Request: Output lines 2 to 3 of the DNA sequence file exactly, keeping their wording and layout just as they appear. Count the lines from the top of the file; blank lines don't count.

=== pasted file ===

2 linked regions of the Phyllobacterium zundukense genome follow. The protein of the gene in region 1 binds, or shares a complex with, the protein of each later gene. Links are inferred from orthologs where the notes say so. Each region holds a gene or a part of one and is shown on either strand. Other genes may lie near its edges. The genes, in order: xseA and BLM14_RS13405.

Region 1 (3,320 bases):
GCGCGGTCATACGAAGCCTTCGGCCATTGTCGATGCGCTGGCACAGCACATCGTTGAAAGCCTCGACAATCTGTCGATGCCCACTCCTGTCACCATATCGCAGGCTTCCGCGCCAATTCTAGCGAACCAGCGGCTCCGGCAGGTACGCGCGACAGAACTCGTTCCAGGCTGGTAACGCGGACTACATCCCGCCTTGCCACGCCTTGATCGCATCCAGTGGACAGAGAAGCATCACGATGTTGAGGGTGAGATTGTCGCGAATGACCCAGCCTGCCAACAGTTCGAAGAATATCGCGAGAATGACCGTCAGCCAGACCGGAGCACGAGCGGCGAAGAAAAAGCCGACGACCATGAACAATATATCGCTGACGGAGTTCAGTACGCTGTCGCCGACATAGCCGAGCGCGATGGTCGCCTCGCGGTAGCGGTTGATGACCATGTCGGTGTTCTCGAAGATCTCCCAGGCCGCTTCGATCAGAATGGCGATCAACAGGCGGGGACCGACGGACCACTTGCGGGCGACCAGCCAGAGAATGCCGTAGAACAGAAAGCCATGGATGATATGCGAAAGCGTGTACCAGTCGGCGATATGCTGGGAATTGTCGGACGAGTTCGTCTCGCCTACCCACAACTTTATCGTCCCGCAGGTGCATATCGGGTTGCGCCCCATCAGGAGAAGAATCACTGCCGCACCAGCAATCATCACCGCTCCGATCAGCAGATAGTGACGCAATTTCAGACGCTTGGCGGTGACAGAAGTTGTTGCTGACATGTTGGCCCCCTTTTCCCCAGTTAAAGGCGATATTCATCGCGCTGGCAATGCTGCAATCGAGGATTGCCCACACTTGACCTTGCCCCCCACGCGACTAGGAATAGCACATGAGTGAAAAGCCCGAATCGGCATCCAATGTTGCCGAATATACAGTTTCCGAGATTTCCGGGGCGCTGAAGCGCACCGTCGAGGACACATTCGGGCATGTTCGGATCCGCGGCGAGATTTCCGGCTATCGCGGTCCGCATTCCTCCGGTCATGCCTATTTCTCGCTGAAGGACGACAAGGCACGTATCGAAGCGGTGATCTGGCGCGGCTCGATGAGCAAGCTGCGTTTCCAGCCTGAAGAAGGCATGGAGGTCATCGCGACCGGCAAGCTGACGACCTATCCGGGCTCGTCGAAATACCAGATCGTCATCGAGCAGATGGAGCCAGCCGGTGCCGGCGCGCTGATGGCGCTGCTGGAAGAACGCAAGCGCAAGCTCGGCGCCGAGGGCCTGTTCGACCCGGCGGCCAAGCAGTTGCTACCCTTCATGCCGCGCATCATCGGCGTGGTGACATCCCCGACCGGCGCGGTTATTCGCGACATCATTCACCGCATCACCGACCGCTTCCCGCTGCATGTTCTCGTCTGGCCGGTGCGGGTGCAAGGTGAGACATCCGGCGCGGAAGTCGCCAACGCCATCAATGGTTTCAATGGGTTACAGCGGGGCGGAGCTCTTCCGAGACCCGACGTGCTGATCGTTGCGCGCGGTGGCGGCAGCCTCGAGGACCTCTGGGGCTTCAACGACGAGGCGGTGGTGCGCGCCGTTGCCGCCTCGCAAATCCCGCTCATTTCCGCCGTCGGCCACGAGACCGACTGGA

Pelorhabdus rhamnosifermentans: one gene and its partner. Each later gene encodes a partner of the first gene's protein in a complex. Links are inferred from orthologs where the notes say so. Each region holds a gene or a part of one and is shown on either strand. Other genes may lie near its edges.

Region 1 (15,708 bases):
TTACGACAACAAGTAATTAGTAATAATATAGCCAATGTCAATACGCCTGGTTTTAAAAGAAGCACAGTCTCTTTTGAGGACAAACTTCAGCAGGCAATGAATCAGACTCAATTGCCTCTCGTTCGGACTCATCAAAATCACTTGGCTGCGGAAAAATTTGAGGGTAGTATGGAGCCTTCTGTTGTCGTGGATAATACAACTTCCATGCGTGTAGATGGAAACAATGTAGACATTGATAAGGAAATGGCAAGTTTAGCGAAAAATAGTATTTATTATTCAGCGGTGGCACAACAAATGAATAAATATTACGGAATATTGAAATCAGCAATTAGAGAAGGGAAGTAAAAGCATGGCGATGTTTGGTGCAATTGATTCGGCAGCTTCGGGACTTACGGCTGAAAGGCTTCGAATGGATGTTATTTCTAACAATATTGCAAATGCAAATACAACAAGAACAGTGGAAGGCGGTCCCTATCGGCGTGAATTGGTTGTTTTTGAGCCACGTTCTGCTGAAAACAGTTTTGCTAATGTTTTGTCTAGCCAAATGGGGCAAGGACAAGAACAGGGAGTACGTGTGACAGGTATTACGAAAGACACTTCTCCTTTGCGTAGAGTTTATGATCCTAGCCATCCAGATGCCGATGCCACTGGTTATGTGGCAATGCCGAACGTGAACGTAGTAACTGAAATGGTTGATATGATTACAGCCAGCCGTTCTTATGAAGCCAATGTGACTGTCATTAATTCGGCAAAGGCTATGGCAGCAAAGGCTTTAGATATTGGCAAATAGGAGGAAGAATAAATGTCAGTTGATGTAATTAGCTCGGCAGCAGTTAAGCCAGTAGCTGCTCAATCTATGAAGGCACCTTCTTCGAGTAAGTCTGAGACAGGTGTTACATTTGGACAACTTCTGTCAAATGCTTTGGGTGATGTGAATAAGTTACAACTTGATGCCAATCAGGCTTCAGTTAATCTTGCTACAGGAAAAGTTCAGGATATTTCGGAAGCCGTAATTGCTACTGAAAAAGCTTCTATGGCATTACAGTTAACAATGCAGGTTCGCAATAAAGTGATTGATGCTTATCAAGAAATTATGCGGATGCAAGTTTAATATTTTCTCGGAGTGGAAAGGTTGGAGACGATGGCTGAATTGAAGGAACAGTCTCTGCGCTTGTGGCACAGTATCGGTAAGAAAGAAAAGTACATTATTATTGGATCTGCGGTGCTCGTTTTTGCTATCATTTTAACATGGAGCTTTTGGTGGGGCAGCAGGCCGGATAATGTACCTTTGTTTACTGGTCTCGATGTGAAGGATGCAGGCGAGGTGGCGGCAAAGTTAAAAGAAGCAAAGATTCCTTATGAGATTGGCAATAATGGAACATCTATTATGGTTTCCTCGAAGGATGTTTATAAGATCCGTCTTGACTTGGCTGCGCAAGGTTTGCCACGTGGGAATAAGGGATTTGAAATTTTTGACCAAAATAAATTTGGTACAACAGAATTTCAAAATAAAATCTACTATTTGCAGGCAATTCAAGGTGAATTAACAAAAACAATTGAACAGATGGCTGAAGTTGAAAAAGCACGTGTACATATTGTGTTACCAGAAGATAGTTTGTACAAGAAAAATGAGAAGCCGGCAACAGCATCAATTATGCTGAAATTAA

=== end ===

Region 1 (3,320 bases):
GCGCGGTCATACGAAGCCTTCGGCCATTGTCGATGCGCTGGCACAGCACATCGTTGAAAGCCTCGACAATCTGTCGATGCCCACTCCTGTCACCATATCGCAGGCTTCCGCGCCAATTCTAGCGAACCAGCGGCTCCGGCAGGTACGCGCGACAGAACTCGTTCCAGGCTGGTAACGCGGACTACATCCCGCCTTGCCACGCCTTGATCGCATCCAGTGGACAGAGAAGCATCACGATGTTGAGGGTGAGATTGTCGCGAATGACCCAGCCTGCCAACAGTTCGAAGAATATCGCGAGAATGACCGTCAGCCAGACCGGAGCACGAGCGGCGAAGAAAAAGCCGACGACCATGAACAATATATCGCTGACGGAGTTCAGTACGCTGTCGCCGACATAGCCGAGCGCGATGGTCGCCTCGCGGTAGCGGTTGATGACCATGTCGGTGTTCTCGAAGATCTCCCAGGCCGCTTCGATCAGAATGGCGATCAACAGGCGGGGACCGACGGACCACTTGCGGGCGACCAGCCAGAGAATGCCGTAGAACAGAAAGCCATGGATGATATGCGAAAGCGTGTACCAGTCGGCGATATGCTGGGAATTGTCGGACGAGTTCGTCTCGCCTACCCACAACTTTATCGTCCCGCAGGTGCATATCGGGTTGCGCCCCATCAGGAGAAGAATCACTGCCGCACCAGCAATCATCACCGCTCCGATCAGCAGATAGTGACGCAATTTCAGACGCTTGGCGGTGACAGAAGTTGTTGCTGACATGTTGGCCCCCTTTTCCCCAGTTAAAGGCGATATTCATCGCGCTGGCAATGCTGCAATCGAGGATTGCCCACACTTGACCTTGCCCCCCACGCGACTAGGAATAGCACATGAGTGAAAAGCCCGAATCGGCATCCAATGTTGCCGAATATACAGTTTCCGAGATTTCCGGGGCGCTGAAGCGCACCGTCGAGGACACATTCGGGCATGTTCGGATCCGCGGCGAGATTTCCGGCTATCGCGGTCCGCATTCCTCCGGTCATGCCTATTTCTCGCTGAAGGACGACAAGGCACGTATCGAAGCGGTGATCTGGCGCGGCTCGATGAGCAAGCTGCGTTTCCAGCCTGAAGAAGGCATGGAGGTCATCGCGACCGGCAAGCTGACGACCTATCCGGGCTCGTCGAAATACCAGATCGTCATCGAGCAGATGGAGCCAGCCGGTGCCGGCGCGCTGATGGCGCTGCTGGAAGAACGCAAGCGCAAGCTCGGCGCCGAGGGCCTGTTCGACCCGGCGGCCAAGCAGTTGCTACCCTTCATGCCGCGCATCATCGGCGTGGTGACATCCCCGACCGGCGCGGTTATTCGCGACATCATTCACCGCATCACCGACCGCTTCCCGCTGCATGTTCTCGTCTGGCCGGTGCGGGTGCAAGGTGAGACATCCGGCGCGGAAGTCGCCAACGCCATCAATGGTTTCAATGGGTTACAGCGGGGCGGAGCTCTTCCGAGACCCGACGTGCTGATCGTTGCGCGCGGTGGCGGCAGCCTCGAGGACCTCTGGGGCTTCAACGACGAGGCGGTGGTGCGCGCCGTTGCCGCCTCGCAAATCCCGCTCATTTCCGCCGTCGGCCACGAGACCGACTGGA